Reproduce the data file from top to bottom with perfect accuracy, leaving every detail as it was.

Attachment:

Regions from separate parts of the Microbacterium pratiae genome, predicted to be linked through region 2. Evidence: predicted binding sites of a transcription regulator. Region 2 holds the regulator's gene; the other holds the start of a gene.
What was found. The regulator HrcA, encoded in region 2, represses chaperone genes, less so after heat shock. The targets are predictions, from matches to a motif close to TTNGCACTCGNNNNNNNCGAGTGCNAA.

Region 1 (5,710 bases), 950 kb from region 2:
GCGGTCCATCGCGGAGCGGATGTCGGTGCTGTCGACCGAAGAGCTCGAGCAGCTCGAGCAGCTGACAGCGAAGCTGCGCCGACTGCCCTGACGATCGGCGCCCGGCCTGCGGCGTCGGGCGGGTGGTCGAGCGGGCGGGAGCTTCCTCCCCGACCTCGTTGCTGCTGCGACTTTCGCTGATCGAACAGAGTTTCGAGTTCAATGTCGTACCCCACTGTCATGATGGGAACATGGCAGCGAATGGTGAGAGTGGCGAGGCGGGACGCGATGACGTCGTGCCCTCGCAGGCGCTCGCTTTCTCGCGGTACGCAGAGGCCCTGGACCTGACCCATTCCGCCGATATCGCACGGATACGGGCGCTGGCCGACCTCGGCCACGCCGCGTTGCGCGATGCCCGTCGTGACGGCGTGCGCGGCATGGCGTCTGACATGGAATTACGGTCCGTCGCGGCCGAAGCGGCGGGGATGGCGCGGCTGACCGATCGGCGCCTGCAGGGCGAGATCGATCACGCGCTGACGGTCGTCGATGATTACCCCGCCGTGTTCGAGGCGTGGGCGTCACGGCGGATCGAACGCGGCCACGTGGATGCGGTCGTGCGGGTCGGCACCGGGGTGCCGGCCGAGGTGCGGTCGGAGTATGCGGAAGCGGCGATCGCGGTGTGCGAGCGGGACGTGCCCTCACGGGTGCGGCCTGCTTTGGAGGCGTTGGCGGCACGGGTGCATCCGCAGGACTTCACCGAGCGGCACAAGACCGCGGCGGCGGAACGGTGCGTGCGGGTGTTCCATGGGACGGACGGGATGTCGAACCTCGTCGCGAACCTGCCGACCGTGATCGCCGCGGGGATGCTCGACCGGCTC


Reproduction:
Regions from separate parts of the Microbacterium pratiae genome, predicted to be linked through region 2. Evidence: predicted binding sites of a transcription regulator. Region 2 holds the regulator's gene; the other holds the start of a gene.
What was found. The regulator HrcA, encoded in region 2, represses chaperone genes, less so after heat shock. The targets are predictions, from matches to a motif close to TTNGCACTCGNNNNNNNCGAGTGCNAA.

Region 1 (5,710 bases), 950 kb from region 2:
GCGGTCCATCGCGGAGCGGATGTCGGTGCTGTCGACCGAAGAGCTCGAGCAGCTCGAGCAGCTGACAGCGAAGCTGCGCCGACTGCCCTGACGATCGGCGCCCGGCCTGCGGCGTCGGGCGGGTGGTCGAGCGGGCGGGAGCTTCCTCCCCGACCTCGTTGCTGCTGCGACTTTCGCTGATCGAACAGAGTTTCGAGTTCAATGTCGTACCCCACTGTCATGATGGGAACATGGCAGCGAATGGTGAGAGTGGCGAGGCGGGACGCGATGACGTCGTGCCCTCGCAGGCGCTCGCTTTCTCGCGGTACGCAGAGGCCCTGGACCTGACCCATTCCGCCGATATCGCACGGATACGGGCGCTGGCCGACCTCGGCCACGCCGCGTTGCGCGATGCCCGTCGTGACGGCGTGCGCGGCATGGCGTCTGACATGGAATTACGGTCCGTCGCGGCCGAAGCGGCGGGGATGGCGCGGCTGACCGATCGGCGCCTGCAGGGCGAGATCGATCACGCGCTGACGGTCGTCGATGATTACCCCGCCGTGTTCGAGGCGTGGGCGTCACGGCGGATCGAACGCGGCCACGTGGATGCGGTCGTGCGGGTCGGCACCGGGGTGCCGGCCGAGGTGCGGTCGGAGTATGCGGAAGCGGCGATCGCGGTGTGCGAGCGGGACGTGCCCTCACGGGTGCGGCCTGCTTTGGAGGCGTTGGCGGCACGGGTGCATCCGCAGGACTTCACCGAGCGGCACAAGACCGCGGCGGCGGAACGGTGCGTGCGGGTGTTCCATGGGACGGACGGGATGTCGAACCTCGTCGCGAACCTGCCGACCGTGATCGCCGCGGGGATGCTCGACCGGCTC